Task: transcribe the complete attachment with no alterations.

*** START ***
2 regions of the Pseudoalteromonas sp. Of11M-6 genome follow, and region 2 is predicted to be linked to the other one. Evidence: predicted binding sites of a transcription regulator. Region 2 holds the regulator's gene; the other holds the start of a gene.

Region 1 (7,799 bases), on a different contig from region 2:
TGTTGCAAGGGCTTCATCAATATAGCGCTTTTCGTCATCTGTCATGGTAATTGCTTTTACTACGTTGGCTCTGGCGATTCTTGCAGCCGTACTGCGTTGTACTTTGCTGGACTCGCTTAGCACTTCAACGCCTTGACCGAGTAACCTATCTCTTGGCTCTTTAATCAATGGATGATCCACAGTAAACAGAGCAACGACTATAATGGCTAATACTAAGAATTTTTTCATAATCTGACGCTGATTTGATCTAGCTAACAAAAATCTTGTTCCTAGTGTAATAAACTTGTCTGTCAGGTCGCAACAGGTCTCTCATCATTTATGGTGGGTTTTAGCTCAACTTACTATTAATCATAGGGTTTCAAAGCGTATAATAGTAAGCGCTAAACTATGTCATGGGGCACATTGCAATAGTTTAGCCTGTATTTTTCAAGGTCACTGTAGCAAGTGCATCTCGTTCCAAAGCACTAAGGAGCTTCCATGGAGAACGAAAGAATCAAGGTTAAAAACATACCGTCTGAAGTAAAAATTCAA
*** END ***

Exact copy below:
2 regions of the Pseudoalteromonas sp. Of11M-6 genome follow, and region 2 is predicted to be linked to the other one. Evidence: predicted binding sites of a transcription regulator. Region 2 holds the regulator's gene; the other holds the start of a gene.

Region 1 (7,799 bases), on a different contig from region 2:
TGTTGCAAGGGCTTCATCAATATAGCGCTTTTCGTCATCTGTCATGGTAATTGCTTTTACTACGTTGGCTCTGGCGATTCTTGCAGCCGTACTGCGTTGTACTTTGCTGGACTCGCTTAGCACTTCAACGCCTTGACCGAGTAACCTATCTCTTGGCTCTTTAATCAATGGATGATCCACAGTAAACAGAGCAACGACTATAATGGCTAATACTAAGAATTTTTTCATAATCTGACGCTGATTTGATCTAGCTAACAAAAATCTTGTTCCTAGTGTAATAAACTTGTCTGTCAGGTCGCAACAGGTCTCTCATCATTTATGGTGGGTTTTAGCTCAACTTACTATTAATCATAGGGTTTCAAAGCGTATAATAGTAAGCGCTAAACTATGTCATGGGGCACATTGCAATAGTTTAGCCTGTATTTTTCAAGGTCACTGTAGCAAGTGCATCTCGTTCCAAAGCACTAAGGAGCTTCCATGGAGAACGAAAGAATCAAGGTTAAAAACATACCGTCTGAAGTAAAAATTCAA